A swirl on the surface, a flick of the wrist and that delightful connection. The light rod pulsed in my hand as the fish fought in the strong current. I relished the moments and was thrilled when the fish was safely pulled over the rim of the net. I admired its spotted flanks, slipping the barbless fly from its jaws  grabbed a picture of a 12” beauty, holding the fish for a moment in the flow.

It disappeared  with a flick of its tail, gone from whence it had come a vision etched upon the minds eye.

            I continued my search for  another half an hour before walking back to the car as the evening light began to fade. I glanced under the old bridge and thought about exploring the river below next time.

The western sky glowed pink over the horizon as I drove home and I thought of the coast and casting a lure to bass in the fading light or maybe waiting for a smoothound to scream away.

South Molton Angling Club – River Work & Litter Pick

I joined four members of South Molton Angling to undertake some work clearing debris from a stretch of the River Bray near Brayford.

Parking in an adjacent lay-by we were dismayed to find it strewn with litter that had been casually discarded by a section of society that appears to have no shame. Fortunately club Chairman Eddie Rands had a couple of fertiliser sacks in his pick up truck and after ten minutes or so we had cleared the vast majority of the offending material. It is sickening to see this total lack of respect for our beautiful countryside.

In the nearby woods a carpet of bluebells carpeted the slopes as welcome rain fell in the valley giving valuable water to boost the lush spring growth.

In the river we tackled a large trash dam that had built up behind a tree that had succumbed to the winter storms. We trimmed the mass of branches and roots opening up a small pool that will hopefully harbour a few trout that we may tempt with a carefully presented fly. A quick look over the rocks of the riverbed revealed plenty of caddis and a few clusters of bullhead eggs.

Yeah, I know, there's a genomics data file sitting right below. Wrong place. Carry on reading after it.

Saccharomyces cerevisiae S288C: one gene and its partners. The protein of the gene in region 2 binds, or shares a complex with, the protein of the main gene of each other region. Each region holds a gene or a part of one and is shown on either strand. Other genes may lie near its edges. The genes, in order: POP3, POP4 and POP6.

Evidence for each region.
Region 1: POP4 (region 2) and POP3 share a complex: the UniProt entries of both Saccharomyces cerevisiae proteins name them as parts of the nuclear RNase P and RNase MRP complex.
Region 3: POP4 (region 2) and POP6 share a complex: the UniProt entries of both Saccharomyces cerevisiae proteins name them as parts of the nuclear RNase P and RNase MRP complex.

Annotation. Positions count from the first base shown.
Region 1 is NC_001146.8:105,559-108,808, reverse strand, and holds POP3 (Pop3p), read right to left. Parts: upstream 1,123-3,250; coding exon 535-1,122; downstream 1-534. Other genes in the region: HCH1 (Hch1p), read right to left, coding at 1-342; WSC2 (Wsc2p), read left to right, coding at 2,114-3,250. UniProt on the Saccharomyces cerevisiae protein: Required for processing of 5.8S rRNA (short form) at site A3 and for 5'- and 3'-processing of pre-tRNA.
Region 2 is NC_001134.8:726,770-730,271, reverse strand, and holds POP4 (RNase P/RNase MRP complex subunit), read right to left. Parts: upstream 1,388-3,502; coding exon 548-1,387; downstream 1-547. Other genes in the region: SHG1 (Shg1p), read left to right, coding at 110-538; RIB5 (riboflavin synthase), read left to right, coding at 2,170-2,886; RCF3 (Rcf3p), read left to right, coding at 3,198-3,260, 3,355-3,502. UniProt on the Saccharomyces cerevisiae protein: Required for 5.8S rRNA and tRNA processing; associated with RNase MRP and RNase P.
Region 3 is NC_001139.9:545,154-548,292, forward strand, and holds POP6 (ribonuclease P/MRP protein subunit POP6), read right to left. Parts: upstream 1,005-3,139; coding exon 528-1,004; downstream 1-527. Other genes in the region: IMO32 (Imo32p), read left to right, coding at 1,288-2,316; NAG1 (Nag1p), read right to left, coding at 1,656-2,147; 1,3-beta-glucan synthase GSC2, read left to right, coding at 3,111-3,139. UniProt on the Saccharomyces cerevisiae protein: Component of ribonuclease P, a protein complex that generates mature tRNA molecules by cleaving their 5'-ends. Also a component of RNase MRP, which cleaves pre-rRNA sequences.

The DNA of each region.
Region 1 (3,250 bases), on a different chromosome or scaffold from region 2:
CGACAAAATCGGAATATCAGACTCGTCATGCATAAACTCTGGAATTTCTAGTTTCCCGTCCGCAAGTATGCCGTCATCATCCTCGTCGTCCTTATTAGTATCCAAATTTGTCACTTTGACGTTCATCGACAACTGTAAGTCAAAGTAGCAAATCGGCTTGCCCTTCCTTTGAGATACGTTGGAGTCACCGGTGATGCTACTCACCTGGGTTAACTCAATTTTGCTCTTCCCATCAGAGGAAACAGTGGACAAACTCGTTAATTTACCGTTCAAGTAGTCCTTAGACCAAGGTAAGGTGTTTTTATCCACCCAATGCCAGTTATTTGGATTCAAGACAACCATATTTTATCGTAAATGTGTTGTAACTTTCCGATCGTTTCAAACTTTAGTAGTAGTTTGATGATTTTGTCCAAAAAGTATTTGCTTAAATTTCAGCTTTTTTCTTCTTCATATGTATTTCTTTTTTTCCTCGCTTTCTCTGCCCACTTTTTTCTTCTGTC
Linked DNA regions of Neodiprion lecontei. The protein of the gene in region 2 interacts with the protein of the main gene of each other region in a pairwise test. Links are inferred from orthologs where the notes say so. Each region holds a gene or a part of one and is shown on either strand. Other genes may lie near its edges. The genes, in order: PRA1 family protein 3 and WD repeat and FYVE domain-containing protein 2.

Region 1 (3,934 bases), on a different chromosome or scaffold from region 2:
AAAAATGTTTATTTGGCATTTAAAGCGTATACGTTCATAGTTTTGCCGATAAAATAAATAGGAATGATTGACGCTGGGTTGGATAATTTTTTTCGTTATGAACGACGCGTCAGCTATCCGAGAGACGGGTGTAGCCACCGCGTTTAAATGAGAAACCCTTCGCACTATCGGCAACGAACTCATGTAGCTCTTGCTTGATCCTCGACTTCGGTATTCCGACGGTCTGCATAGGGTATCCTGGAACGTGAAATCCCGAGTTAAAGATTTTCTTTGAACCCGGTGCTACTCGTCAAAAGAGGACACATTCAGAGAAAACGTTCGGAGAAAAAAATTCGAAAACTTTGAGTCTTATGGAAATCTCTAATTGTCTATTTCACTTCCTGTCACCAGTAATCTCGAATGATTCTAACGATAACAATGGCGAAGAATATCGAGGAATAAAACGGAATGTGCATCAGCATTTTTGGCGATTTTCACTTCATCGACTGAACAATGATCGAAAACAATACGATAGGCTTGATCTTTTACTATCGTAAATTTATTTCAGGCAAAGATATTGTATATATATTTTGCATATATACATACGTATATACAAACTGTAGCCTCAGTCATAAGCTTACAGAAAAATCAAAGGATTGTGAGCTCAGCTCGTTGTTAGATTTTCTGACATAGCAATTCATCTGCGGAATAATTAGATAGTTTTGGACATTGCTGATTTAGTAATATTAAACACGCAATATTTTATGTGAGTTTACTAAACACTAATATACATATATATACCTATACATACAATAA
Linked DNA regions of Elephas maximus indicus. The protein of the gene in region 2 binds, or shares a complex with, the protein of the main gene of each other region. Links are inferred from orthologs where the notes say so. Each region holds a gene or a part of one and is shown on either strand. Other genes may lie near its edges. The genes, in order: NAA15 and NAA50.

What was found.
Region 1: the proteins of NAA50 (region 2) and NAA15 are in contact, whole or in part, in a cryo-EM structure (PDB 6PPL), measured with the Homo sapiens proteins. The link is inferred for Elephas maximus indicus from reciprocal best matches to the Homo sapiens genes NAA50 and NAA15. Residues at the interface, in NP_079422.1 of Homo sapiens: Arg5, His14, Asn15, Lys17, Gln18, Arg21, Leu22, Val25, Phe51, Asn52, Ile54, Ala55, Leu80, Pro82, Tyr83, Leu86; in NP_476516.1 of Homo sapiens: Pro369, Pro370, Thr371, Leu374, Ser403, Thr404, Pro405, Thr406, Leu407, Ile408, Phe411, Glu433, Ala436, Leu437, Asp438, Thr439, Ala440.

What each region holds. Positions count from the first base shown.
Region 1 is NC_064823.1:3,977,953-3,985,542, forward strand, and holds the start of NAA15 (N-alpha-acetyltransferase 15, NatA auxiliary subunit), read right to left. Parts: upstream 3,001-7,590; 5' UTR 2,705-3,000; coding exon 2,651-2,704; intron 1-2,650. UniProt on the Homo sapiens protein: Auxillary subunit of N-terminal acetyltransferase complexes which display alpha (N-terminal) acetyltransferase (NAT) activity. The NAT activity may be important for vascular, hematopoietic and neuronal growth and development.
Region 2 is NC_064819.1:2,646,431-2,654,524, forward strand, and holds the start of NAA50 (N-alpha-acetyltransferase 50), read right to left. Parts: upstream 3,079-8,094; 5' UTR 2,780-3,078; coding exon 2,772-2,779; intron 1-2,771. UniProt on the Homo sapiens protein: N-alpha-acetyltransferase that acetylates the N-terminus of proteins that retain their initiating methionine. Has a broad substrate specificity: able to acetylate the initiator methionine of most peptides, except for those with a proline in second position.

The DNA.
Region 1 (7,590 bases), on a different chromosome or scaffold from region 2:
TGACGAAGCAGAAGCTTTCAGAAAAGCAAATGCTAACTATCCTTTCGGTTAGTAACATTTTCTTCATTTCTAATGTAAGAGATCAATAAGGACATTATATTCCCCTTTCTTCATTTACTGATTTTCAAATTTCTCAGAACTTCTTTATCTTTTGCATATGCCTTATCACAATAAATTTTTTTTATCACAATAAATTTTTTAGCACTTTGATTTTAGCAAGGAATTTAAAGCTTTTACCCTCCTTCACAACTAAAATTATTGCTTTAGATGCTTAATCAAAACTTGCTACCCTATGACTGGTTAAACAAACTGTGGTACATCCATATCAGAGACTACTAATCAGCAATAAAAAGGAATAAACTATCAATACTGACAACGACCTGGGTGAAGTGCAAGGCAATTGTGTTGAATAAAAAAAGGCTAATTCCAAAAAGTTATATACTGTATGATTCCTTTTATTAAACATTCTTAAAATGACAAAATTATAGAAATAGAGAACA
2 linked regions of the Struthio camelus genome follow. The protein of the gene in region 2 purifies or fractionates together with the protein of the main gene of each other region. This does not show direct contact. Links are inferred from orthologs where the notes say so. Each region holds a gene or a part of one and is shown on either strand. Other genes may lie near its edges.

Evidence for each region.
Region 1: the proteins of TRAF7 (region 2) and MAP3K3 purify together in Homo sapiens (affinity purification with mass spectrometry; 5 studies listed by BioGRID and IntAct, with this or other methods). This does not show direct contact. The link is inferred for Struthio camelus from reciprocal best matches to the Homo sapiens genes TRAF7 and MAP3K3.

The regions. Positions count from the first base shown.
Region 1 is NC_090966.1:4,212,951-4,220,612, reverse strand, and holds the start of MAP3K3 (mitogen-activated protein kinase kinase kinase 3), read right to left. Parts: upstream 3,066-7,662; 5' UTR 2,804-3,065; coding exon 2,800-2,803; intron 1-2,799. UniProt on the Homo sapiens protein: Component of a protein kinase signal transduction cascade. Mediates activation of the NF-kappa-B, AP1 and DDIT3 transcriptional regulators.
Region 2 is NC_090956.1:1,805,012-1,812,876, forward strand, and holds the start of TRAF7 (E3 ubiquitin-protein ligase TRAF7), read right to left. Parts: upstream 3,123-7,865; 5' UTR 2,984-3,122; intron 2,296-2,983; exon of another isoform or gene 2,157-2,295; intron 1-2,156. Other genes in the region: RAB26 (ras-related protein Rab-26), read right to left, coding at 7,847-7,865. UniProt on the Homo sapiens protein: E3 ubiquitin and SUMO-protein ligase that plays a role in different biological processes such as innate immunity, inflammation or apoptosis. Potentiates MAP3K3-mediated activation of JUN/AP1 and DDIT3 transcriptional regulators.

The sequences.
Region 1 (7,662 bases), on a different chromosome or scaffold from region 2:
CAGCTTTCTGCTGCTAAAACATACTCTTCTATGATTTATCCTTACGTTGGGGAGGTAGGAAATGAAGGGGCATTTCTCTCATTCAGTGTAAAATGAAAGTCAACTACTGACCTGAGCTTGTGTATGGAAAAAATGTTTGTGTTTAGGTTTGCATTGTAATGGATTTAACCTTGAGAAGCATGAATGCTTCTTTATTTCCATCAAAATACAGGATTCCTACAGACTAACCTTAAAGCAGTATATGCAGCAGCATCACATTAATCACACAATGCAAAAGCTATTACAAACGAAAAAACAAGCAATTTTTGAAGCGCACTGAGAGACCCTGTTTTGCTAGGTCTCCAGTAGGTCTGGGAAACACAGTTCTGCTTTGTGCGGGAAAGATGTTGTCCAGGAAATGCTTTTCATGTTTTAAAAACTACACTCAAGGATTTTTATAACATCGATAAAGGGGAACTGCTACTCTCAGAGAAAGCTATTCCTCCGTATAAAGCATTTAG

We chatted at length about the health of local rivers and the once prolific runs of fish. Stories of poachers that once stole fish from the rivers were exchanged and whilst tales of the fish these rogues killed were sad the fact that the fish are no longer there to steal is even sadder.

The problems that beset our rivers are both complex and many. Understanding the issues is perhaps the start of putting things right.

South Molton Angling Club – UNDERTAKE CITIZEN SCIENCE

Half a dozen members of South Molton Angling Club attended a  Riverfly count combined with  Westcountry CSI (Citizens Scientist Investigations). https://wrt.org.uk/project/become-a-citizen-scientist/ They enjoyed a Spring day in glorious sunshine beside the beautiful River Bray near Brayley Bridge. The results from both exercises exceeded all expectations with plenty of river life present. https://www.riverflies.org

The discovery of a number of eggs attached to the base of stone raised questions as to their origin. Further enquiries to an expert within the West Country Rivers Trust revealed that they were the eggs of a freshwater bullhead or Millers Thumb that spawn during March and April. These delightful fish are undoubtedly etched upon many minds as small fish caught as children exploring streams and rivers.

SOUTH MOLTON ANGLERS – Do their bit planting a few trees

Members of South Molton Angling Club enjoyed a day planting trees close to one of their sections of fishing on the River Bray. In total they planted around 700 trees including oak, willow, birch, alder, hawthorn and holly. The conservation minded gesture was in exchange for increased access to a section of the river following a change in land ownership.